I tend to be sceptical of enhanced ebooks when it comes to fiction, because it seems to me that the enhancements get in the way of the creative side of reading, by interfering with the reader’s imagination.
Nonfiction and study-guides, though, are horses of a different colour.
For instance The Shakesperience, Sourcebooks’ enhanced electronic editions of Shakespeare’s plays, offers such features as image and video galleries of content from great performances, audio clips of readings by great actors, interviews, production notes and essays by directors – and this is good, because Elizabethan theatre was written for performance, not really – or not just – to be read. So yes, I’m sure all of this makes for an excellent complement to the study of Shakespeare’s plays.
The integration of commentary and footnotes in the text, all of it easily accessible by tapping on the screen, while perhaps not quite the revolution promised by Sourcebooks, is the answer to the awkwardness of studying on e-texts. (And I really want to think that, by saying that “the way we do it now is to hard” because having to search for explanatory text is “an experience that involves a certain amount of work” and will “take the reader out of the learning experience”, Sourcebooks’ Dominique Raccah refers to non-enhanced ebooks, and not traditional books, because otherwise, all my reservations about enhancements would come back in full force.) Now, this article nicely compares the merits of several enhanced editions of Shakespeare, such as the Folger Luminary, Wordplay, and Shakespeare in Bits, and it seems clear that the quality of integrated commentary is what makes the difference.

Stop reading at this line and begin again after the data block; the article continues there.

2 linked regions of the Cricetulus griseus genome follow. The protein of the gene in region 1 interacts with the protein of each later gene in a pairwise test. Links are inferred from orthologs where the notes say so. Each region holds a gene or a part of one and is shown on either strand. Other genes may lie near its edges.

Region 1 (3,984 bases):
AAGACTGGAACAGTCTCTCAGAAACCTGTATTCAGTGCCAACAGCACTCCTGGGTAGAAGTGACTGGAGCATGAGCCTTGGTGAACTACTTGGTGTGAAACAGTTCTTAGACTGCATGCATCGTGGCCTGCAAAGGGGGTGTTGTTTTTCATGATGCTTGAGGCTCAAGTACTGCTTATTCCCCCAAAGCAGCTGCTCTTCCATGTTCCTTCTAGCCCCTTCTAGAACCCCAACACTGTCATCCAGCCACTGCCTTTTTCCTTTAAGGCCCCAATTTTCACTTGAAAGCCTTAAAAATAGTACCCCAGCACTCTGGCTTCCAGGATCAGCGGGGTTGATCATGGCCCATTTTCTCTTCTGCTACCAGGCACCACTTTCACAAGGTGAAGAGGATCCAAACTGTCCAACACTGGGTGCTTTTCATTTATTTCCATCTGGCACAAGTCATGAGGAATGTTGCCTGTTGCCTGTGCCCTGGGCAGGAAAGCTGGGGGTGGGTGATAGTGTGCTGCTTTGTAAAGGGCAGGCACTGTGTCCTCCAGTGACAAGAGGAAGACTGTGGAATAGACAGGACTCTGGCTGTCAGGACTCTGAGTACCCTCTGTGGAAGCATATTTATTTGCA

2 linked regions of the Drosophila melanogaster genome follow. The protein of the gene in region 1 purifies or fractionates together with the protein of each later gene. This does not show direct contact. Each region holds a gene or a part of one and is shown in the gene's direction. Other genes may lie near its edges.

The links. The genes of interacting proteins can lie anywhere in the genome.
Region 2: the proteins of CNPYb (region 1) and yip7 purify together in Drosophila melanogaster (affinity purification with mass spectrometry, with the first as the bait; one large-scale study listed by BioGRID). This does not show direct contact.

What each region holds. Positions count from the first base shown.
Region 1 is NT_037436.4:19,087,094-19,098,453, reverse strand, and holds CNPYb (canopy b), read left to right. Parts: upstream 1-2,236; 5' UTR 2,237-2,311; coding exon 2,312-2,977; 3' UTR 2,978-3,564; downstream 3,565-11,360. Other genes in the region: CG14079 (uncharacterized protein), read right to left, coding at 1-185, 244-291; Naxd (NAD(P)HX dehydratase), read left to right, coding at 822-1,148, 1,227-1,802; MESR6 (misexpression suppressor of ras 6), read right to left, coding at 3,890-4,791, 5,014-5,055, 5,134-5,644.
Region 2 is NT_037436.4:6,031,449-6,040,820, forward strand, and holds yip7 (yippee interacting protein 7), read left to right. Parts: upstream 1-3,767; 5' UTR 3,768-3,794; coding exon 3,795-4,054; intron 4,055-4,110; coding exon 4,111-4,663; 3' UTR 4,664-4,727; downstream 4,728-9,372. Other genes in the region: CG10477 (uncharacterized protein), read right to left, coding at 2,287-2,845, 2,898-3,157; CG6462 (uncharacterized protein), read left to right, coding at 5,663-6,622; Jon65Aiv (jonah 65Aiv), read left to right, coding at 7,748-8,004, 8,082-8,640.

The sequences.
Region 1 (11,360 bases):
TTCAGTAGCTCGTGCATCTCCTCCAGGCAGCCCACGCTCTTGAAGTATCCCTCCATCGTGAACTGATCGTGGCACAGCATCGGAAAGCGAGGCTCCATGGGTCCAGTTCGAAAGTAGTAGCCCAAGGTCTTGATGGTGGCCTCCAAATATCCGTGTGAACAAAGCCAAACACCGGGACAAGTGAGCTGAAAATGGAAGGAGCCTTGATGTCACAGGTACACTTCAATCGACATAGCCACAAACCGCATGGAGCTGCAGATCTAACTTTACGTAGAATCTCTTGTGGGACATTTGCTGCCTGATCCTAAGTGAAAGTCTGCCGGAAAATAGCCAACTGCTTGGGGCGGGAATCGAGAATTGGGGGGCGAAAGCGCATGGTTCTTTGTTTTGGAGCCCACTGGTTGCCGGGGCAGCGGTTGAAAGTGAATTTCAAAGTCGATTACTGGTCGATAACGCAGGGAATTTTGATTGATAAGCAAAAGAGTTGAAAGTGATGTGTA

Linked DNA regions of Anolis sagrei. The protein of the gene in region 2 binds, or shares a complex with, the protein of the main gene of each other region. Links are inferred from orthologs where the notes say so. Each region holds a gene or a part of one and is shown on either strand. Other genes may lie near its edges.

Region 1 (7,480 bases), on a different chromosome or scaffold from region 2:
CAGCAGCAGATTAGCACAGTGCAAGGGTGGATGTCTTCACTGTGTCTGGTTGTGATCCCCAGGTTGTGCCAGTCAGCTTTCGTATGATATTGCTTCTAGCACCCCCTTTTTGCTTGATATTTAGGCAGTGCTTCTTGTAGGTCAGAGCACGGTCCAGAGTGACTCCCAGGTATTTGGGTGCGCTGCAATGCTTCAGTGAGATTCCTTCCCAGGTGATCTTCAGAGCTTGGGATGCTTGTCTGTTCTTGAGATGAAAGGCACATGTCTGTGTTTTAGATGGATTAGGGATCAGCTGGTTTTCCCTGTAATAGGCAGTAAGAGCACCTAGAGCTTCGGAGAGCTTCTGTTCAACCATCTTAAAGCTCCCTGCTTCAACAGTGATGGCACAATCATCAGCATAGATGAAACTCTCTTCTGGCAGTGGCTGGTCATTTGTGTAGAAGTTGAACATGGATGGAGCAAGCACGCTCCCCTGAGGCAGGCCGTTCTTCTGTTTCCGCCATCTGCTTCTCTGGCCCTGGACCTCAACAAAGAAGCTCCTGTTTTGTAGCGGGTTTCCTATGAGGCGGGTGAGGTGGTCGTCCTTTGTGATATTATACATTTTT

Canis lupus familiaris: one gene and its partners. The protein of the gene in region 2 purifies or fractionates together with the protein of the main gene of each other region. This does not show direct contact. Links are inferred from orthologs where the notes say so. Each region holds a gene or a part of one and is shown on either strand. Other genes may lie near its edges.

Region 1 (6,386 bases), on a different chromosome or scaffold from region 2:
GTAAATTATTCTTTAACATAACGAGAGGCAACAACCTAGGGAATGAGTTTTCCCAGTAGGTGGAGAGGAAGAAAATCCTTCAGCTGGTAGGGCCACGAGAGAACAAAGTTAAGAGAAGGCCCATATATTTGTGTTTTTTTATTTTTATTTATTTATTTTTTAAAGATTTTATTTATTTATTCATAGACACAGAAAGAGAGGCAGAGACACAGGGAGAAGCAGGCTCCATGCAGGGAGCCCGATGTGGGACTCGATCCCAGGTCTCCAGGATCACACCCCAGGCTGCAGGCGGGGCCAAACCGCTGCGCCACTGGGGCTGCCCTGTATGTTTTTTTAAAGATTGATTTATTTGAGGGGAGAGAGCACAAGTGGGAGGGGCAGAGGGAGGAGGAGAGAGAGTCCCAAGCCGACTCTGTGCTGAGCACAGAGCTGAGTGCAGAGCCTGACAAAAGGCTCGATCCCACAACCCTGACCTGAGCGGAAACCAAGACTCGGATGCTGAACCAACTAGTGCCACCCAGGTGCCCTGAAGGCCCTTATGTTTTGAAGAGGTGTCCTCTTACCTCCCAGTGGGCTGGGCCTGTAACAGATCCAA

So, I’m not sure the Shakesperience or its competitors will “change the way we read Shakespeare”, but they certainly seem to provide a nice way to study his works without paper.